As mentioned by Delusional Economics yesterday, the bastion of the Aussie punter, David Koch, has issued a warning that Australian home values are on the slide.
The question now is how far will prices fall and over what time period? SQM Research’s Louis Christopher recently issued a newsletter predicting falls of 5-10%, whereas many bank economists still expect prices to plateau.
For the sake of comparison, I thought I’d take readers through the housing corrections/crashes recently experienced by other developed countries, namely: New Zealand, the United Kingdom, the United States and Ireland.
Scenario 1: New Zealand slow melt
New Zealand’s housing correction has, to date, been relatively mild owing to its close linkages to China via Australia [Australia is New Zealand’s largest export market]. In nominal terms, New Zealand home prices fell by 9% peak-to-trough between September 2007 and December 2008. Prices have since recovered somewhat to be down 5% since their peak. However, in real (inflation-adjusted) terms, prices are down by 15% from their peak.
New Zealand home prices have shown little prospect of recovery as the economy slowly deleverages following a decade of credit-fuelled consumption. In the absence of another external shock, prices are likely to continue stagnating, declining in real terms as incomes catch-up.
Scenario 2: United Kingdom mini crash
The UK housing market experienced a mini crash over the period September 2007 until June 2009, whereby home prices fell by 21% in nominal terms peak-to-trough. Prices have since recovered slightly to be down 18% since the peak. In real terms, however, UK home prices have fallen 28% (see below chart).
Like New Zealand, the UK housing market is showing little signs of recovery, with the economy in a deleveraging funk compounded by the government imposing austerity measures on households. In the absence of another external shock, prices are likely to continue stagnating, declining in real terms as incomes catch-up.
Scenario 3: United States crash
The US housing crash is interesting because there are two main indices commonly used to measure national home prices: the narrower 20-city Case-Shiller house price index and the broader 50-state FHFA national index. As explained previously, nominal home prices have been more volatile in the narrower Case-Shiller index because it comprises more housing markets where land/housing supply has been restricted (click to view comparison chart).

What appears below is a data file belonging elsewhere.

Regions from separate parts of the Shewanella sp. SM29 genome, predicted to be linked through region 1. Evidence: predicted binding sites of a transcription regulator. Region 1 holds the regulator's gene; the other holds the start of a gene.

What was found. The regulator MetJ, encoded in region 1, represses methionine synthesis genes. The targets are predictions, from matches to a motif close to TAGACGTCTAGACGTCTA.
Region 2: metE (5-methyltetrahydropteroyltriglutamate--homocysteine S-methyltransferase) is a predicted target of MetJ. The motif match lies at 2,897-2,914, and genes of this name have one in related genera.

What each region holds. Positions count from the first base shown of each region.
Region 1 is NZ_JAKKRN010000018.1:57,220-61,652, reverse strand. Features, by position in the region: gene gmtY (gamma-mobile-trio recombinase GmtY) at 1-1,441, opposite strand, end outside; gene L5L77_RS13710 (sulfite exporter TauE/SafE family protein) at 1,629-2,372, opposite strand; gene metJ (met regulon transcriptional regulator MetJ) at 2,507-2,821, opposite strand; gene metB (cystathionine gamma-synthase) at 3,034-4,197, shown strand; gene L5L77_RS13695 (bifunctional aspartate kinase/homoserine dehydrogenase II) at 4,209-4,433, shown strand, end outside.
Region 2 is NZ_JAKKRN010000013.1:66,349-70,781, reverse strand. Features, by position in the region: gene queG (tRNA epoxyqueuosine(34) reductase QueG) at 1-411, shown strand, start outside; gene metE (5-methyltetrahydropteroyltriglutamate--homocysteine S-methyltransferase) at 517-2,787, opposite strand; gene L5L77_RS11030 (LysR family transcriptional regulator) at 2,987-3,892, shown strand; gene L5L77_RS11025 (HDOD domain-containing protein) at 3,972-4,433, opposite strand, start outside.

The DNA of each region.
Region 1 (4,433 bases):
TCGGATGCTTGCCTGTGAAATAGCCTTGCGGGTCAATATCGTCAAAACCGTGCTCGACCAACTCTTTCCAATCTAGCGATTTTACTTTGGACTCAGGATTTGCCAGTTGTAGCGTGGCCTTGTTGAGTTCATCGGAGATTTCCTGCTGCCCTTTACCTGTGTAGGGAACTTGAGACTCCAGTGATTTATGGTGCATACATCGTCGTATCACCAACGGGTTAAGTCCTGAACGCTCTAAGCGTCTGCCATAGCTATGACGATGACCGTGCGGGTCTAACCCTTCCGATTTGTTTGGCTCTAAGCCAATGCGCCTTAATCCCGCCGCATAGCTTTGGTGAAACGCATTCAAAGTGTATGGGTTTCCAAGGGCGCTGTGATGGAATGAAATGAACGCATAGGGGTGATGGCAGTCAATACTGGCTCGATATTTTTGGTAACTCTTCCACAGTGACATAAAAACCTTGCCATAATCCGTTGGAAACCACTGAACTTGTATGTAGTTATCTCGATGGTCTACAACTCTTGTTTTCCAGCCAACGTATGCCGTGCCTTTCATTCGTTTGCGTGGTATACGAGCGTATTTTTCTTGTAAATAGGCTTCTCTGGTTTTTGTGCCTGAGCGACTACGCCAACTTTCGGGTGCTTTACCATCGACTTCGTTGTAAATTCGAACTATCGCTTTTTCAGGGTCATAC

I have chosen to use the Case-Shiller index in this case study since it more accurately corresponds with Australia’s restrictive urban planning system. According to the Case-Shiller index, US home prices have fallen 31% in nominal terms since their peak in June 2006. In real terms, however, home values are down a whopping 36% (see below chart).
The US housing market, too, is struggling to recover as it is marred by negative rates of household formation, a large stock of unsold homes, restrictive credit conditions, and household sector deleveraging (see here for details). As such, home prices are still falling and are likely to remain subdued for an extended period of time.
Scenario 4: Ireland crash
Like the US, Ireland has experienced a nasty housing crash, with nominal prices falling 37% peak-to-trough between September 2006 and December 2009. Home prices have since recovered somewhat to be down 28% in nominal terms and 29% in real terms (see below chart).
The Irish economy is cactus. Official unemployment is 15%, Irish citizens are in debt to the tune of 170,000 euros per head due to the government bailout of Ireland’s banks, the economy is surviving on hand-outs from the EU and emigration is at levels not seen for decades.
Combined with the Irish Government taking an axe to spending and increasing taxes, thereby further exacerbating the economic malaise, as well as the large stock of unsold homes, the Irish housing market will remain in poor shape for years to come.
What’s next for Australia?
If commodity prices can remain near record highs and international capital markets remain willing and able to fund our banks, then a New Zealand-style slow melt is probably on the cards for the Australian housing market.
If, however, the Chinese economy slows sharply, causing commodity prices to fall back to their long-run average, then a UK-style mini crash is likely.
A full-scale housing crash would probably require a hard landing in China and another GFC, causing: (i) a complete collapse of Australia’s terms-of-trade; (ii) a severe worsening of the Budget bottom-line; (iii) credit rationing and severe bank stress; and (iv) increased unemployment and a deep recession.
Which scenario (if any) do you think is most likely for Australia?